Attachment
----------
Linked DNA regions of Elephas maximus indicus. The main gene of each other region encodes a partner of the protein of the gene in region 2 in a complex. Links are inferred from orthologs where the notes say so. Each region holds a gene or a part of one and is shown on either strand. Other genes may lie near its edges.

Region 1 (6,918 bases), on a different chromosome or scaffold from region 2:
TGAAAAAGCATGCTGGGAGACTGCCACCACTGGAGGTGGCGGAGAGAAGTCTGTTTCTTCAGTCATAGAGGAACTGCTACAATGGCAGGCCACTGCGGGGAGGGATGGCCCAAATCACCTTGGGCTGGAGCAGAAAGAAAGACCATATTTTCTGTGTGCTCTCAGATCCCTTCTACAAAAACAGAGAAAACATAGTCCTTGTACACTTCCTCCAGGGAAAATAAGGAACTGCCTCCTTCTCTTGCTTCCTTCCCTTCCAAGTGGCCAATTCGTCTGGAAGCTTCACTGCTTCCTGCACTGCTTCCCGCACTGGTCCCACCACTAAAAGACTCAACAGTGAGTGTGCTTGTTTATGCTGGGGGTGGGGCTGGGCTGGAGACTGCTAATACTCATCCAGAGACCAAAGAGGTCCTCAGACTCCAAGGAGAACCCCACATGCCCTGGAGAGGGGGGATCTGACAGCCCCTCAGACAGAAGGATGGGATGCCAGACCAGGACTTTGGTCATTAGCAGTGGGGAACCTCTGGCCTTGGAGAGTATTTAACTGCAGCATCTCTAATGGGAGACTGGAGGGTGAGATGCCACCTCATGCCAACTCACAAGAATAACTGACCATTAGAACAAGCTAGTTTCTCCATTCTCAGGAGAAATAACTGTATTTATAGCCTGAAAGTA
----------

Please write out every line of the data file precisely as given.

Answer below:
Linked DNA regions of Elephas maximus indicus. The main gene of each other region encodes a partner of the protein of the gene in region 2 in a complex. Links are inferred from orthologs where the notes say so. Each region holds a gene or a part of one and is shown on either strand. Other genes may lie near its edges.

Region 1 (6,918 bases), on a different chromosome or scaffold from region 2:
TGAAAAAGCATGCTGGGAGACTGCCACCACTGGAGGTGGCGGAGAGAAGTCTGTTTCTTCAGTCATAGAGGAACTGCTACAATGGCAGGCCACTGCGGGGAGGGATGGCCCAAATCACCTTGGGCTGGAGCAGAAAGAAAGACCATATTTTCTGTGTGCTCTCAGATCCCTTCTACAAAAACAGAGAAAACATAGTCCTTGTACACTTCCTCCAGGGAAAATAAGGAACTGCCTCCTTCTCTTGCTTCCTTCCCTTCCAAGTGGCCAATTCGTCTGGAAGCTTCACTGCTTCCTGCACTGCTTCCCGCACTGGTCCCACCACTAAAAGACTCAACAGTGAGTGTGCTTGTTTATGCTGGGGGTGGGGCTGGGCTGGAGACTGCTAATACTCATCCAGAGACCAAAGAGGTCCTCAGACTCCAAGGAGAACCCCACATGCCCTGGAGAGGGGGGATCTGACAGCCCCTCAGACAGAAGGATGGGATGCCAGACCAGGACTTTGGTCATTAGCAGTGGGGAACCTCTGGCCTTGGAGAGTATTTAACTGCAGCATCTCTAATGGGAGACTGGAGGGTGAGATGCCACCTCATGCCAACTCACAAGAATAACTGACCATTAGAACAAGCTAGTTTCTCCATTCTCAGGAGAAATAACTGTATTTATAGCCTGAAAGTA